Lerato Shadi’s ‘Makhuba’ – tra

Lerato Shadi’s ‘Makhuba’ – transcending history through performance

Revington Place in Hoxton, London, is currently being treated to a performance by Johannesburg-born artist Lerato Shadi

Lerato Shadi’s ‘Makhuba’ – tra

hadi is exhibiting her latest work Makhuba — a piece in progress where she speaks to the street by writing out her future for six hours every day, only to erase these words, and create another template and rewrite over the remnants of the previous.

In this piece, Shadi asks: ‘How does one create oneself?’ This provokes an interesting spectrum of expressions for her in particular, as she tries to find ways to discuss being a black woman without objectifying the black female body, as has been so prevalent in history.

Lerato Shadi 2
Photo by the Iniva Gallery

Following a 2013 ROSL Visual Artist Residency at Hospitalfields Arts, this is Shadi’s first exhibition in London. Makhuba – meaning ‘wave’ or ‘paddle’ in her mother tongue Tswana, follows on from her previous work, Seipone, meaning ‘mirror’ which she performed in both Johannesburg and Berlin.

Here she spent three days writing out and erasing her past– creating a connective evolution from one piece to another. Using a repetitive writing process to create a platform which makes the body both visible and invisible, Makhuba asks: ‘Can one project a different future for oneself despite your history?’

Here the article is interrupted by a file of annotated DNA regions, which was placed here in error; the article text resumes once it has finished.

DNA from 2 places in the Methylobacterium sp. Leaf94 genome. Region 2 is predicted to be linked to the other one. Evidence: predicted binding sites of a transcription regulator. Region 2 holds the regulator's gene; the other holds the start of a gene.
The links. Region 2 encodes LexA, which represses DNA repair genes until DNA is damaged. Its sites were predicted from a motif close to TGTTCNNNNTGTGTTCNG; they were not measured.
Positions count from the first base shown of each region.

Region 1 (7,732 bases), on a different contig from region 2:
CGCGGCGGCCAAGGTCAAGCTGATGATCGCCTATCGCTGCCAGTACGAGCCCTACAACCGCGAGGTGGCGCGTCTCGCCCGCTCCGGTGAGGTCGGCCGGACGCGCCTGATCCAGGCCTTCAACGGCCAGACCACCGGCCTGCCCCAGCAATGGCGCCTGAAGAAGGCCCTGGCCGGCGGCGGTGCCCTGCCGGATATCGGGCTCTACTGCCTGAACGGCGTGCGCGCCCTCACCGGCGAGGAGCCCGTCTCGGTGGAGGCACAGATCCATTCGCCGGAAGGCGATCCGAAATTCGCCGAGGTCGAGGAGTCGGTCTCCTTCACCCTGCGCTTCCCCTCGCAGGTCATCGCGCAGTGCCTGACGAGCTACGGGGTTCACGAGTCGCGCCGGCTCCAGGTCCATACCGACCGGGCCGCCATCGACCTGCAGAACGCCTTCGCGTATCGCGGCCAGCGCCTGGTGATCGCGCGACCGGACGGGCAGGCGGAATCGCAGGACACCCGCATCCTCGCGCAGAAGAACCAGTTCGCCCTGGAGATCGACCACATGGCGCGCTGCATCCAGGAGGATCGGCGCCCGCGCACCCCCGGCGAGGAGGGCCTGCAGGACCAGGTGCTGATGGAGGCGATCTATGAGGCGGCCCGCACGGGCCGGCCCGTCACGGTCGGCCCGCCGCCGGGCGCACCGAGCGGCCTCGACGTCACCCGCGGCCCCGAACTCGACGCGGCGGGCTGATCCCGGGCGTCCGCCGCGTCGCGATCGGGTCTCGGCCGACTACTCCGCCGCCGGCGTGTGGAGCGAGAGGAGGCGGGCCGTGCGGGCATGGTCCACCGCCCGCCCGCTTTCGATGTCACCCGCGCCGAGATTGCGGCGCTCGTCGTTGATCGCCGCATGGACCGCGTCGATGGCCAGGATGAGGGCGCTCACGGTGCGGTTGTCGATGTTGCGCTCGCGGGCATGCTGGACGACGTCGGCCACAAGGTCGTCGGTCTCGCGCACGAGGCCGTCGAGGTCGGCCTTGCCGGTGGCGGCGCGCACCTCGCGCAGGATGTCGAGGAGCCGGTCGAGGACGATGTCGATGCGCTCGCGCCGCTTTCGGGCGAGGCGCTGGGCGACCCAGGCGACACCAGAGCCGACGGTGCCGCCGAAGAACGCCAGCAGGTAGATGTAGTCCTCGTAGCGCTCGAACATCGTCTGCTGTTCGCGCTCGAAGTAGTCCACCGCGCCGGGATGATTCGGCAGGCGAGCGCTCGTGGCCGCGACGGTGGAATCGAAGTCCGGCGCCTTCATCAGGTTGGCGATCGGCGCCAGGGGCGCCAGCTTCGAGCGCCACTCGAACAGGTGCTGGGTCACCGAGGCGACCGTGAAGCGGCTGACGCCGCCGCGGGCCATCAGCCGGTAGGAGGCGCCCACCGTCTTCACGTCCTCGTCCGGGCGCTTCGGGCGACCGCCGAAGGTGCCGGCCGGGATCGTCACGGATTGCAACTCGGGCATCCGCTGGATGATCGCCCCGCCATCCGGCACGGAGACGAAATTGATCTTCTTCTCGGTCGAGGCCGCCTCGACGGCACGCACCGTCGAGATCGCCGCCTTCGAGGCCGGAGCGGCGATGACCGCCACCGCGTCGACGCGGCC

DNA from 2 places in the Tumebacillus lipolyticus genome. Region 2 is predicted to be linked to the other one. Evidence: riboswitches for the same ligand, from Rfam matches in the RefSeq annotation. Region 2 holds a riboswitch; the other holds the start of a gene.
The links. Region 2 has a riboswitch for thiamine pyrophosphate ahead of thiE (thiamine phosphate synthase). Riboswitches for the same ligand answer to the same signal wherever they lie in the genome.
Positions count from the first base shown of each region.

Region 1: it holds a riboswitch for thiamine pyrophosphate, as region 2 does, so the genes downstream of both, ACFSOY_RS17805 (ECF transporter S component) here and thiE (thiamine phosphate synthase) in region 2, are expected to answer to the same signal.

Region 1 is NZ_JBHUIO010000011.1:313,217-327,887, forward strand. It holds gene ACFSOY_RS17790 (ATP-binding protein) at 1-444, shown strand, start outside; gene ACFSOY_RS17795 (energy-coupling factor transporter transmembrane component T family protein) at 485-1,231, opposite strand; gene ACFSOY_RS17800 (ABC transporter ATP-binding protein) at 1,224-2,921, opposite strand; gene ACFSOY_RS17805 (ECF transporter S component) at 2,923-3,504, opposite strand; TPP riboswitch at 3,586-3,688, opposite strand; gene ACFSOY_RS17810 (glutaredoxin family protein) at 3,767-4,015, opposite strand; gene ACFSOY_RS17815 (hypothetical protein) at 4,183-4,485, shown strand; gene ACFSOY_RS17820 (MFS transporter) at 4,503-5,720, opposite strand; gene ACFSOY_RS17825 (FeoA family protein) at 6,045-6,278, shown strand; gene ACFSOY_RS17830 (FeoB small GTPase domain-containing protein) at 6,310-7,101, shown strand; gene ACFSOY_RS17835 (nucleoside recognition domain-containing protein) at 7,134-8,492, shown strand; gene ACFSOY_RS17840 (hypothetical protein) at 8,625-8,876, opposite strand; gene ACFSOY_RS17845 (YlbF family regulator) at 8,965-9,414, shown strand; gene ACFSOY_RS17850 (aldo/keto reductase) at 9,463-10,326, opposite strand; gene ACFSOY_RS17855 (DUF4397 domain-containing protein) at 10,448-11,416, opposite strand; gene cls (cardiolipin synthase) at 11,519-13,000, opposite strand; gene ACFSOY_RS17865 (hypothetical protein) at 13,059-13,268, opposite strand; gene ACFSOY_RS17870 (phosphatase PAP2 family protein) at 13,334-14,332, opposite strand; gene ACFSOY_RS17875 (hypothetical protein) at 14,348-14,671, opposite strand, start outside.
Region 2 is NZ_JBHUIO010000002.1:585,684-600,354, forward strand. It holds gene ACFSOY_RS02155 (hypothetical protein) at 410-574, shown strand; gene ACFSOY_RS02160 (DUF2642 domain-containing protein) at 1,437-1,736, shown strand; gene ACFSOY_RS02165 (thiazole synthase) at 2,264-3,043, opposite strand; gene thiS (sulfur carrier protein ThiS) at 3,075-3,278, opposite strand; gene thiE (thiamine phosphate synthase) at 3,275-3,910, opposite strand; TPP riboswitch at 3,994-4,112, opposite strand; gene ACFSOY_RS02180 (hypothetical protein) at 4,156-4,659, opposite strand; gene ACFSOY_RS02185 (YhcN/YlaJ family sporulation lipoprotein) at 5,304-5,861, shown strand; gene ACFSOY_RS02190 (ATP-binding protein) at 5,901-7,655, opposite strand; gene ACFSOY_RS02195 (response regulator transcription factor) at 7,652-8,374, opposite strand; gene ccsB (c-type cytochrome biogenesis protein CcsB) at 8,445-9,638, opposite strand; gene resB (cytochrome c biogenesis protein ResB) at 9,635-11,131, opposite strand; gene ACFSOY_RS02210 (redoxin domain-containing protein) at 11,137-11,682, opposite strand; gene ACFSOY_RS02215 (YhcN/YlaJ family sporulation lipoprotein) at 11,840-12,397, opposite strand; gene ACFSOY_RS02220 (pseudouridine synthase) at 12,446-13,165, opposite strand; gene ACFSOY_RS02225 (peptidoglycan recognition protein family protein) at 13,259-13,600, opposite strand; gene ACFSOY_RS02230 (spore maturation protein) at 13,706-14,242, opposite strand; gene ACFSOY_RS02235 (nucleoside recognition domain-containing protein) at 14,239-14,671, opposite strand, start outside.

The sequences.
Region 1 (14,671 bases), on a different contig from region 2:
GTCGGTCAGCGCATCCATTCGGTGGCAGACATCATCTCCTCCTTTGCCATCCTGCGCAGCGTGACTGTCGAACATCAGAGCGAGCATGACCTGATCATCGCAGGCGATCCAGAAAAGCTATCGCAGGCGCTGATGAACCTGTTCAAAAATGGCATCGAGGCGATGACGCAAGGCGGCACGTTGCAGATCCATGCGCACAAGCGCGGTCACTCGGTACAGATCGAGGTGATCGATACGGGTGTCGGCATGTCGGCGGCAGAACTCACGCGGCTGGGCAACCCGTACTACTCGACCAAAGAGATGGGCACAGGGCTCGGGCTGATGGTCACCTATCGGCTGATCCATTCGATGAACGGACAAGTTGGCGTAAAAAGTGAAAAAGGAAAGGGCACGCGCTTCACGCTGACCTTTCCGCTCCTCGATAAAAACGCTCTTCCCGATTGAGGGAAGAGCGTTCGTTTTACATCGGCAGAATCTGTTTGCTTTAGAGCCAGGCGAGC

In a Q&A at the Iniva Gallery, Shadi spoke openly about her mother’s time during apartheid and how she grew up watching her mother navigate the obstacles of this time with grace and wisdom, which now informs her work. She discusses growing up as black female in South Africa, when there was very little opportunity for aspiring artists to connect and get inspired with barely a gallery or informative library in her local community to develop talent. It is on this struggle that she bases her work, as she attempts to include people that would not normally have access to the opportunity.

Makhuba will be ending on Tuesday 16 December, so be sure to stop by to take a moment to indulge in the beauty of Shadi’s words. Thereafter the exhibition will remain on display until 4 January 2015.